Today, I had the following commentary posted on The Globe and Mailâ€™s Economy Lab:
The loonie is overvalued and the Bank of Canada has room to act
On Tuesday, Christopher Ragan characterized the notion of an overvalued Canadian dollar as a â€œseductive mythâ€ that the Bank of Canada should not act to address. I have made the caseÂ that we should broaden our central bankâ€™s mandate to include managing the exchange rate and welcome the opportunity to advance this important policy debate.
Significantly, Ragan agrees that currency â€œdepreciation would spur Canadian exports and provide a much-needed stimulus to medium-term economic growth.â€ Yet there are three main points of disagreement: Whether the Bank of Canada could manage both inflation and the exchange rate, whether the loonie is overvalued, and whether the benefits of a higher exchange rate offset its costs.
Ragan writes, â€œCentral banks have but one policy instrument â€“ the setting of a short-run interest rate. And with only a single instrument, monetary policy needs to be directed at a single target [i.e. inflation]â€.
Surely the global response to the financial crisis has demonstrated that central banks possess an array of policy instruments in addition to interest rates. Whether the Bank of Canada should deploy these instruments is debatable, but we should not deny their existence.
In particular, the Bank of Canada could sell (or credibly threaten to sell) Canadian dollars into foreign-exchange markets to moderate the exchange rate. Of course, this approach could boost inflation by expanding the global supply of Canadian dollars and/or by stoking inflationary expectations.
Some inflation helps the economy function smoothly. The Bank of Canada has concluded that 2 per cent is the optimal inflation rate. If inflation were already at that level, there would be a trade-off between keeping it on target and intervening to lower the exchange rate.
In reality, inflation has fallen below that target for 13 consecutive months and is now down to 0.7 per cent. If the Bank of Canada is serious about meeting its target, it should be trying to boost inflation.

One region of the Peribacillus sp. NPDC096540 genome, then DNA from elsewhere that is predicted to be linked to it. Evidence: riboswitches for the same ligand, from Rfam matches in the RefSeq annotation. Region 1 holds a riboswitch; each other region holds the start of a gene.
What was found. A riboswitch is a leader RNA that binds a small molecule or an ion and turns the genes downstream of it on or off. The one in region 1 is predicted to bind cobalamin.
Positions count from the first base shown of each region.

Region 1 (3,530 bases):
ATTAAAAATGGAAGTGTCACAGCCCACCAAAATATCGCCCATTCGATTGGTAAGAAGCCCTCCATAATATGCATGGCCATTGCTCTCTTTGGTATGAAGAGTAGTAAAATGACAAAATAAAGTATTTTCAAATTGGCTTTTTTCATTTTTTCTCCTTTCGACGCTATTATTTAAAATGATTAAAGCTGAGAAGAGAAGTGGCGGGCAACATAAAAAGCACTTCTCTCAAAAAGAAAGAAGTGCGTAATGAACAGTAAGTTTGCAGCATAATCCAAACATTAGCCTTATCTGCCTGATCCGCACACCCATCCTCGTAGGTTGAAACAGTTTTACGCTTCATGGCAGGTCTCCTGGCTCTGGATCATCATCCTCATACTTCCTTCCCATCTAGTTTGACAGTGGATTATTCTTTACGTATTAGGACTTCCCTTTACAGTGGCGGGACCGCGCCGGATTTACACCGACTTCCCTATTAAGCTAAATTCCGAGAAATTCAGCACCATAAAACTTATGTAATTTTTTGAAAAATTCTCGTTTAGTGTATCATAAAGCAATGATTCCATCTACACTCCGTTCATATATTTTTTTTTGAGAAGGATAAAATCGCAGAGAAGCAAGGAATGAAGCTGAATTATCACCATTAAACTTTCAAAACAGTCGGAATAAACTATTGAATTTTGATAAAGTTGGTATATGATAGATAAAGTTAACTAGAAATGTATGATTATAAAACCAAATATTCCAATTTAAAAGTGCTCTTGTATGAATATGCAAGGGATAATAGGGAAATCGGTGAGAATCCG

In recent years, the Japanese and Swiss central banks successfully intervened to lower their national currencies, but no one would claim that they have allowed excessive inflation. Central bankers have proved capable of walking and chewing gum at the same time.
The Bank of Canada could manage both the inflation rate and the exchange rate. In certain circumstances, there would be trade-offs between the two. In current circumstances, efforts to lower the exchange rate would complement efforts to hit the inflation target.
Of course, we should endeavour to clip the loonieâ€™s wings only if it is flying too high. The exchange rate set by financial markets is currently far above purchasing power parity (PPP), the actual buying power of a loonie in Canada versus that of a U.S. dollar in the United States.
Ragan objects to this comparison because â€œmovements in the PPP exchange rate are a poor indication of movements in the actual exchange rate.â€ By this logic, our currency can never be overvalued (or undervalued). If the exchange rate equals purchasing power, then there is no case for overvaluation. If the exchange rate deviates from purchasing power, then Ragan deems purchasing power to be invalid as a guideline for the exchange rate.
Indeed, in a C. D. Howe Institute e-brief also released Tuesday, he explicitly argues that our currency can never be mispriced: â€œIt is more sensible to view the forces of demand and supply in the foreign-exchange markets as determining the â€˜rightâ€™ value of any freely floating currency. It makes little sense to think of such currencies as ever being â€˜overvaluedâ€™ or â€˜undervaluedâ€™.â€
That view is based on a theoretical faith in the market rather than on an empirical analysis of fundamentals. Recent years clearly demonstrate that financial markets make mistakes. While policymakers can also make mistakes, there is a role for central banks in moderating financial-market activity, including exchange-rate speculation.
Finally, Ragan argues that a higher loonie provides benefits as well as costs. His e-brief specifies, â€œIf rising global commodity prices drive up the Canadian dollar, the clear winners are those firms and workers involved in the production and export of commodities.â€
Commodity producers clearly benefit from higher commodity prices. However, they do not benefit from the higher exchange rate associated with higher commodity prices. Like other exporters, commodity producers sell their output at prices denominated in U.S. dollars but buy many of their inputs using Canadian dollars. At any given level of commodity prices, a higher exchange rate shrinks U.S.-dollar revenues relative to Canadian-dollar costs.
In theory, Canadian consumers should be the beneficiaries of a higher loonie. But as Ragan himself points out, there has been little connection between the exchange rate and purchasing power in Canada. If the benefits of a stronger currency are not being passed through to Canadian consumers, then it is difficult to contend that they outweigh the very real costs of lost output and fewer jobs in export industries like manufacturing.
The Bank of Canada can and should act to moderate the exchange rate to a level consistent with purchasing power parity and conducive to exports, economic growth and employment.